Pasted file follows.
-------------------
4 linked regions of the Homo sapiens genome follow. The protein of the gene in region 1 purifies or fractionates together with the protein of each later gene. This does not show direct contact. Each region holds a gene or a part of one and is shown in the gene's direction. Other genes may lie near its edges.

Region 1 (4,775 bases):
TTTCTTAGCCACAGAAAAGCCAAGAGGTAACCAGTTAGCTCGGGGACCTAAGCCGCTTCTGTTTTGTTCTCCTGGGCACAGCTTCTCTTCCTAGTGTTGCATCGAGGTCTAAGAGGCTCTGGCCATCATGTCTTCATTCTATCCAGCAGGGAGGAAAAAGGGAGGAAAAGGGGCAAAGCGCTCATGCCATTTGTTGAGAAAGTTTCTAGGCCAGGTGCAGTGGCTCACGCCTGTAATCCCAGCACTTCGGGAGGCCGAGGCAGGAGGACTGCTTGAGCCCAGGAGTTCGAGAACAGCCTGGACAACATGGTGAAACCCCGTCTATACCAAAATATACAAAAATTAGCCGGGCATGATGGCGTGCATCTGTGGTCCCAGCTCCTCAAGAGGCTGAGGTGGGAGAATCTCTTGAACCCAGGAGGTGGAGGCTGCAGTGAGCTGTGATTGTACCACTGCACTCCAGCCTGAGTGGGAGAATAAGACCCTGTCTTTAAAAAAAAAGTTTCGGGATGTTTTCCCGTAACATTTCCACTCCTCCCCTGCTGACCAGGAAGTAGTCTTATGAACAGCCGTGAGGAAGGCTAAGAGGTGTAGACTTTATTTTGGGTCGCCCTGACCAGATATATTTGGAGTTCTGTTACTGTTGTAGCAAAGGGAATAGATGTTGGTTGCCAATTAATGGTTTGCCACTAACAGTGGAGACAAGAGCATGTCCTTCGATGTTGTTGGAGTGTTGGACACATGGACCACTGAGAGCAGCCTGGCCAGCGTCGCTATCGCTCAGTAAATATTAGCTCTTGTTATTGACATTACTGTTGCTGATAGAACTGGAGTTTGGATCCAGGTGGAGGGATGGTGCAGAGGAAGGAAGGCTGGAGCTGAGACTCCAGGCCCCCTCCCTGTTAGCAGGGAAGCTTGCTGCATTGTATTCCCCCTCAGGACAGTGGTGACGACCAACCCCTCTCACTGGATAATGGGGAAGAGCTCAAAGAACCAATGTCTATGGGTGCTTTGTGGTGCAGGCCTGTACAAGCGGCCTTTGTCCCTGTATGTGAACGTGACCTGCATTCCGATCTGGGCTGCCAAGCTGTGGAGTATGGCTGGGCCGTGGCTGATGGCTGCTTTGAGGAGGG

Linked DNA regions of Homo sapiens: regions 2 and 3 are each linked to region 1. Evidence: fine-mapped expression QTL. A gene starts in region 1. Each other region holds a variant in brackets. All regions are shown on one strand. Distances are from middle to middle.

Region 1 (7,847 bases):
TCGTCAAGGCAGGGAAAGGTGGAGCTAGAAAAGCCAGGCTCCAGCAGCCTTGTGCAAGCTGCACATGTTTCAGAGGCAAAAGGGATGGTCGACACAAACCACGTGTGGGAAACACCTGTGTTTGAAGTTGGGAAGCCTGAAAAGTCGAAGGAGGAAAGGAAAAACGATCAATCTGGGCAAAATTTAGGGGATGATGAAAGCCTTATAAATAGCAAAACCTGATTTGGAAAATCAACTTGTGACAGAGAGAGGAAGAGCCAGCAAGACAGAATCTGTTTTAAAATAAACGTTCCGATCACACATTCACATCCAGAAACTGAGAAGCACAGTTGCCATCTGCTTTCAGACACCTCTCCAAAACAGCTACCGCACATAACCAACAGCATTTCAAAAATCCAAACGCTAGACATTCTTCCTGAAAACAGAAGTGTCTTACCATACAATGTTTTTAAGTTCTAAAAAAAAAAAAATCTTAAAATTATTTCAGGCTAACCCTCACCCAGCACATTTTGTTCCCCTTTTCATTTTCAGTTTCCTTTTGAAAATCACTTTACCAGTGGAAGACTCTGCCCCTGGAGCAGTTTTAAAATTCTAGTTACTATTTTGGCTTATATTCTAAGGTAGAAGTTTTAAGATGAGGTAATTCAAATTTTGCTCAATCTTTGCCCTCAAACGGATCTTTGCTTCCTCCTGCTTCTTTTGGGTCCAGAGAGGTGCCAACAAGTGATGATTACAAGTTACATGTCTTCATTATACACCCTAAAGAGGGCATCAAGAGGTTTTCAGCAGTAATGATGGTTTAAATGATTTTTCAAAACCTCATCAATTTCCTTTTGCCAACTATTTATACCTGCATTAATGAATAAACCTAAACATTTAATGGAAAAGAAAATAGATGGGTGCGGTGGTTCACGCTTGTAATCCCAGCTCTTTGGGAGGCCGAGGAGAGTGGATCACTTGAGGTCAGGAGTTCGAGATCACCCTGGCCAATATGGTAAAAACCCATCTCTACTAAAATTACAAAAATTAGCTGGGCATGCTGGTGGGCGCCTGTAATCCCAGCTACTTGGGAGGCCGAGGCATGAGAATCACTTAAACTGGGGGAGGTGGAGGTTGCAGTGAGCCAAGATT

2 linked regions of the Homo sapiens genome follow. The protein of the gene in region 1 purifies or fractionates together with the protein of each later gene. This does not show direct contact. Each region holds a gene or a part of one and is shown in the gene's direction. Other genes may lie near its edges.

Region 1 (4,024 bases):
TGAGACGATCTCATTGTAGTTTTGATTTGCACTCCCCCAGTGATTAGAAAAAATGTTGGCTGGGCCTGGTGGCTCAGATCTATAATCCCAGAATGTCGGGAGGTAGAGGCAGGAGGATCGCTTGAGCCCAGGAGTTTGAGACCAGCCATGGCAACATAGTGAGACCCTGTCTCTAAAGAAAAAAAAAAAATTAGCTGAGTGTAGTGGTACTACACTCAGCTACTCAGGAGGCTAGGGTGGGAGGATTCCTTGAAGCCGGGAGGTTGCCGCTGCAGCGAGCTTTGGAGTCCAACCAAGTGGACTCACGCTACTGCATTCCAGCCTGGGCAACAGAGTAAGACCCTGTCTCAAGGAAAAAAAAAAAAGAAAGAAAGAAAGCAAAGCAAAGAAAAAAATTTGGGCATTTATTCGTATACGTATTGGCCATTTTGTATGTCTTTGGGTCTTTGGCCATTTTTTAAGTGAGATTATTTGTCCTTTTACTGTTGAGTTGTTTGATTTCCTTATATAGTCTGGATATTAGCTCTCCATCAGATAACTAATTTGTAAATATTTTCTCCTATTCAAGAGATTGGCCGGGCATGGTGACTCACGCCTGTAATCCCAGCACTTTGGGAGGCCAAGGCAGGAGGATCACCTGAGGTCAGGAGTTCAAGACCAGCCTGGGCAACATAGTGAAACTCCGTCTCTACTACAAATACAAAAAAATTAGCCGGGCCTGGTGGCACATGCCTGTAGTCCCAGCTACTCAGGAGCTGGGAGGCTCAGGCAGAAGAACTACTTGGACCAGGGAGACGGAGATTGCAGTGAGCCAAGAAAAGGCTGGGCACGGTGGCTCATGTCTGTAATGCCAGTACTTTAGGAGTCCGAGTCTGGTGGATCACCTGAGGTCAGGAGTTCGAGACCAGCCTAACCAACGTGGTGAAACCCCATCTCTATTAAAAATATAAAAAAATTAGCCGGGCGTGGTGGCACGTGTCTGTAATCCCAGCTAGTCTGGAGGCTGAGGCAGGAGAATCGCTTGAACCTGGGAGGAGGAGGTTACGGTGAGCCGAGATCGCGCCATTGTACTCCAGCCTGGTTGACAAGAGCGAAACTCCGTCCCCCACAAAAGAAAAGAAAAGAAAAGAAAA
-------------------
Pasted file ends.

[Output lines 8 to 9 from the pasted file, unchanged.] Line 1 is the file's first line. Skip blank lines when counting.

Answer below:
Region 1 (4,024 bases):
TGAGACGATCTCATTGTAGTTTTGATTTGCACTCCCCCAGTGATTAGAAAAAATGTTGGCTGGGCCTGGTGGCTCAGATCTATAATCCCAGAATGTCGGGAGGTAGAGGCAGGAGGATCGCTTGAGCCCAGGAGTTTGAGACCAGCCATGGCAACATAGTGAGACCCTGTCTCTAAAGAAAAAAAAAAAATTAGCTGAGTGTAGTGGTACTACACTCAGCTACTCAGGAGGCTAGGGTGGGAGGATTCCTTGAAGCCGGGAGGTTGCCGCTGCAGCGAGCTTTGGAGTCCAACCAAGTGGACTCACGCTACTGCATTCCAGCCTGGGCAACAGAGTAAGACCCTGTCTCAAGGAAAAAAAAAAAAGAAAGAAAGAAAGCAAAGCAAAGAAAAAAATTTGGGCATTTATTCGTATACGTATTGGCCATTTTGTATGTCTTTGGGTCTTTGGCCATTTTTTAAGTGAGATTATTTGTCCTTTTACTGTTGAGTTGTTTGATTTCCTTATATAGTCTGGATATTAGCTCTCCATCAGATAACTAATTTGTAAATATTTTCTCCTATTCAAGAGATTGGCCGGGCATGGTGACTCACGCCTGTAATCCCAGCACTTTGGGAGGCCAAGGCAGGAGGATCACCTGAGGTCAGGAGTTCAAGACCAGCCTGGGCAACATAGTGAAACTCCGTCTCTACTACAAATACAAAAAAATTAGCCGGGCCTGGTGGCACATGCCTGTAGTCCCAGCTACTCAGGAGCTGGGAGGCTCAGGCAGAAGAACTACTTGGACCAGGGAGACGGAGATTGCAGTGAGCCAAGAAAAGGCTGGGCACGGTGGCTCATGTCTGTAATGCCAGTACTTTAGGAGTCCGAGTCTGGTGGATCACCTGAGGTCAGGAGTTCGAGACCAGCCTAACCAACGTGGTGAAACCCCATCTCTATTAAAAATATAAAAAAATTAGCCGGGCGTGGTGGCACGTGTCTGTAATCCCAGCTAGTCTGGAGGCTGAGGCAGGAGAATCGCTTGAACCTGGGAGGAGGAGGTTACGGTGAGCCGAGATCGCGCCATTGTACTCCAGCCTGGTTGACAAGAGCGAAACTCCGTCCCCCACAAAAGAAAAGAAAAGAAAAGAAAA